This has given rise to a number of attempts to break the wide world of rum into manageable sub-groups that give some indication of style and flavour. The system outlined here is part of an ongoing effort to make the 1,000+ rums stocked by The Whisky Exchange at any given time easier to navigate.
‘For me, this was a passion project,’ says Dawn Davies. ‘I want to see more people drinking rum and I think the way we achieve that is by making it easier for our customers to make informed choices about the product.’
Single distillery rum
Rum from one distillery, made using a traditional pot still – this can include copper alembics like those used to make single malt Scotch or the double retort stills prevalent in Jamaica. These pieces of equipment tend to produce spirits that are lower in alcohol and so higher in the compounds that provide richness and weight. A classic example would be Smith & Cross.
The column still was introduced to the Caribbean in the mid-18th century, following a decades-long push to develop a method for continuous distillation. A traditional two-column setup produces higher strength spirit than a pot still – spirit that is consequently cleaner and brighter but still contains plenty of flavour, which Trois Rivières Blanc Rum shows in abundance.
A blend comprising spirits from multiple still types at a single distillery. Many producers favour this style as combining light and heavy spirits can create layers of depth and contrast. Across the world, many rum distilleries will maintain multiple stills so that they can create a range of different single blends as with Doorly’s 14 Year Old Rum.
Modern column stills are often large, industrial pieces of equipment containing four or more columns and capable of distilling very pure spirits. The higher strength rums they produce are lighter and cleaner than those made with traditional stills. These rums usually make a good base for other flavours like with Havana Club 3 Year Old Rum.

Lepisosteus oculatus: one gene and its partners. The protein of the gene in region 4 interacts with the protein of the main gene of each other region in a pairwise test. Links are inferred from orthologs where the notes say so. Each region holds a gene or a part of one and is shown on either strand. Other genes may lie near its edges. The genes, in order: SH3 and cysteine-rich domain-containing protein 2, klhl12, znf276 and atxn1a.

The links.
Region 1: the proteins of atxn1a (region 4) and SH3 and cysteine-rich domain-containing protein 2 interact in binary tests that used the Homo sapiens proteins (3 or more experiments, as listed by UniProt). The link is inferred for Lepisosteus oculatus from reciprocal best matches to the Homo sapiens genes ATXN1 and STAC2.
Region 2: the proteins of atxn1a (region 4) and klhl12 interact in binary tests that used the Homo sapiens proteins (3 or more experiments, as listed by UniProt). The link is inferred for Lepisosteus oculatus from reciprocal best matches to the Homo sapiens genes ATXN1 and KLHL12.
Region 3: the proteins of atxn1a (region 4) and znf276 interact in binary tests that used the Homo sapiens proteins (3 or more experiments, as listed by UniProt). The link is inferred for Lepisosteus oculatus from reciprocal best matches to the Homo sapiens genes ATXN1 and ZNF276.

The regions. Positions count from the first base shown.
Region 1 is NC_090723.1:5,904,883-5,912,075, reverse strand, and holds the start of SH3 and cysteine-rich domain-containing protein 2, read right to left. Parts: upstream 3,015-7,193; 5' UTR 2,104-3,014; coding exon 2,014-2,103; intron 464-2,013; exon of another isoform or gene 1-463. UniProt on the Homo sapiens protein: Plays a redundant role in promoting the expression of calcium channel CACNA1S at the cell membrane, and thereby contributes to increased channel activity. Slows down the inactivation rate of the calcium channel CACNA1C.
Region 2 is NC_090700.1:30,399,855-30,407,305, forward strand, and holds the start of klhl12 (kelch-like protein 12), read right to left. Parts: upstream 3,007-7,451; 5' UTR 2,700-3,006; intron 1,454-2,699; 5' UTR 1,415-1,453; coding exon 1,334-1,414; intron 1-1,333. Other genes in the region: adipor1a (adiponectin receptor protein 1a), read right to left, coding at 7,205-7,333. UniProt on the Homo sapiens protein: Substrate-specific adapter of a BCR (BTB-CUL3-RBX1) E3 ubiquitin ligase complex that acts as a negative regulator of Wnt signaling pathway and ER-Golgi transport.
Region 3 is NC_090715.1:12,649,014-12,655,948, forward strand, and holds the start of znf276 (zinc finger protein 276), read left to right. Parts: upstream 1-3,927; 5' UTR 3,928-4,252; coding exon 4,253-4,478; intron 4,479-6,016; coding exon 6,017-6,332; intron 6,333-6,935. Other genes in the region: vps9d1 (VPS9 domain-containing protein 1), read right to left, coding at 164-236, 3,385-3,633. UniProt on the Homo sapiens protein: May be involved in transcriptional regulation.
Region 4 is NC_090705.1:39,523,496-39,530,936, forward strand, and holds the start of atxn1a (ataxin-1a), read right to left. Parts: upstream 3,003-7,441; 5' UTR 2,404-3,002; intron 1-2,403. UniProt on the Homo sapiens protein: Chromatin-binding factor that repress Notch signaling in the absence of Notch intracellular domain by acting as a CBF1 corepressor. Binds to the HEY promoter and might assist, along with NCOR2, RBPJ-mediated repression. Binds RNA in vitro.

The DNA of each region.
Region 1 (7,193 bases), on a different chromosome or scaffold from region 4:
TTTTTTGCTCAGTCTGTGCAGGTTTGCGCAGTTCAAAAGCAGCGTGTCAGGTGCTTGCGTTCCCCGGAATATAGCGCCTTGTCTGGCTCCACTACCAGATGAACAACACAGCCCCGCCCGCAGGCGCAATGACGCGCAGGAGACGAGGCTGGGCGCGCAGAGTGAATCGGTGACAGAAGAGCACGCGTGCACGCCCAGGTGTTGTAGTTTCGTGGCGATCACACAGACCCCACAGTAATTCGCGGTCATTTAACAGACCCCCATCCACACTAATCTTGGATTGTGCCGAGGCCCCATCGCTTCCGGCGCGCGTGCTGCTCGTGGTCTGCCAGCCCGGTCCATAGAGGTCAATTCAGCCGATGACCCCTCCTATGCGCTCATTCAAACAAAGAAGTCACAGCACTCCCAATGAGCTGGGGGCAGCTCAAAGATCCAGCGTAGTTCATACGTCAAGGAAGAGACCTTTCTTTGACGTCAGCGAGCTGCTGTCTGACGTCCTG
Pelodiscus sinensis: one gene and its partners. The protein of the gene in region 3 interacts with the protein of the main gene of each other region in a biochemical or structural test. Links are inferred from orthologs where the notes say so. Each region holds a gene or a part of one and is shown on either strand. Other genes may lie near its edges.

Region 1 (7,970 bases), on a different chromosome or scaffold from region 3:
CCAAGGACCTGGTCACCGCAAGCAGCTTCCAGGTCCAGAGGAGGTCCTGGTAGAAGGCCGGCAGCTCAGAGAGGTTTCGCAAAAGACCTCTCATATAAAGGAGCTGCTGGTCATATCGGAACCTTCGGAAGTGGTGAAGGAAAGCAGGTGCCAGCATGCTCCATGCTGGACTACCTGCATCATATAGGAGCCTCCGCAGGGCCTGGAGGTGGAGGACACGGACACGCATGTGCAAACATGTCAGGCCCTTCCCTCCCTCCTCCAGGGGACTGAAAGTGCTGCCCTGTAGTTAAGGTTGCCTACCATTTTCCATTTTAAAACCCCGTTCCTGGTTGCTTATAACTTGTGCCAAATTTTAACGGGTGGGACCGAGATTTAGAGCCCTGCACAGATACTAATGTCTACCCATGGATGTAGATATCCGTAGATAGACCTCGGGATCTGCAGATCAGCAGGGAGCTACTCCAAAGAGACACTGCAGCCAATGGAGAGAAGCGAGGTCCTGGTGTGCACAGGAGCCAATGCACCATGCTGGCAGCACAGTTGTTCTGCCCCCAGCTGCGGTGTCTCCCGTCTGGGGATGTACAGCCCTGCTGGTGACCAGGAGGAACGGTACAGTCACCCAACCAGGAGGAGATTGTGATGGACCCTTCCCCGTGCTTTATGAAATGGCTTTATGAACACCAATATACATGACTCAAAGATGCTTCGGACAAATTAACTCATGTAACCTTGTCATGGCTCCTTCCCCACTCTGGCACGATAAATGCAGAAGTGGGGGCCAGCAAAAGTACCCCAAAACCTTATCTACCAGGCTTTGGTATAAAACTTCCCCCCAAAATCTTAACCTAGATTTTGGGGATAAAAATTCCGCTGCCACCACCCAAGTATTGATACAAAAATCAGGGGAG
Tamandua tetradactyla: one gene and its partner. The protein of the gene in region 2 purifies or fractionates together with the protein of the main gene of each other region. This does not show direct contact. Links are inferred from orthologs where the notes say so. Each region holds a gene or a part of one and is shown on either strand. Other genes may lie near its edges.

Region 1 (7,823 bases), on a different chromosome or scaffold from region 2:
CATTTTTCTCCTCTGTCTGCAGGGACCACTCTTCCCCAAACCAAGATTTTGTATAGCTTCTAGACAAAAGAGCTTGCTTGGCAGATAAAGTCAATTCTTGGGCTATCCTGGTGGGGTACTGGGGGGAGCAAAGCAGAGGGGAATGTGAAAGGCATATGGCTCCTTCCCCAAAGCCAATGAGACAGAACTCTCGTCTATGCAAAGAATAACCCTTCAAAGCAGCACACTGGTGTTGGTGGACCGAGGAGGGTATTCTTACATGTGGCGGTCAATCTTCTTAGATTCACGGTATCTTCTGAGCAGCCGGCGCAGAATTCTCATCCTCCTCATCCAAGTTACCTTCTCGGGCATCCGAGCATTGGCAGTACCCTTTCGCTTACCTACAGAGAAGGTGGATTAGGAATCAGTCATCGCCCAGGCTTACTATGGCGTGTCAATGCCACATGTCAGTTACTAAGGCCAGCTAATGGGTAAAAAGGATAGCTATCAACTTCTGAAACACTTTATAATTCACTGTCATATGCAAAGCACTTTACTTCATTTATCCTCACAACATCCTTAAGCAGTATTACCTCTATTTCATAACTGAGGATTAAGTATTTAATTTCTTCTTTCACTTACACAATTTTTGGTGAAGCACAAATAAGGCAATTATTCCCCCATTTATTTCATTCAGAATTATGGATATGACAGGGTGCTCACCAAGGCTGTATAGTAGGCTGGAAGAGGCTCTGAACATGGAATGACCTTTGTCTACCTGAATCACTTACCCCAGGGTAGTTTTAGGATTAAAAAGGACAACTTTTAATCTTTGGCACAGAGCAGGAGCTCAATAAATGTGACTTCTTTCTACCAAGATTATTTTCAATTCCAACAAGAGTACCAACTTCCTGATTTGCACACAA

A combination of rums from different distilleries, perhaps across multiple countries. All the components will come from traditional pot and/or column stills. By combining distillates from different origins, blenders can create complex flavour profiles greater than the sum of their parts like with Black Tot Finest Caribbean Rum.
When a producer introduces modernist rum to their blends – or combines only modern column-distilled spirits – the result is blended modernist rum. While generally lighter in character, this style is great for anyone wanting an easy-going profile or a rum that plays well with other ingredients in cocktails and The Lovers Rums is a modern classic.
When combined with the rum flavour camps, the Whisky Exchange Rum Classification system offers a broad idea of what a given rum will be like once it’s in your glass. Each rum listed on the site will also specify the raw materials – molasses or sugar cane juice – and whether colouring, flavouring or other additives have been added. There is always more to do in the quest for greater transparency – more information to be gleaned – but armed with the above, you should be well-placed to pick the rum that’s right for you.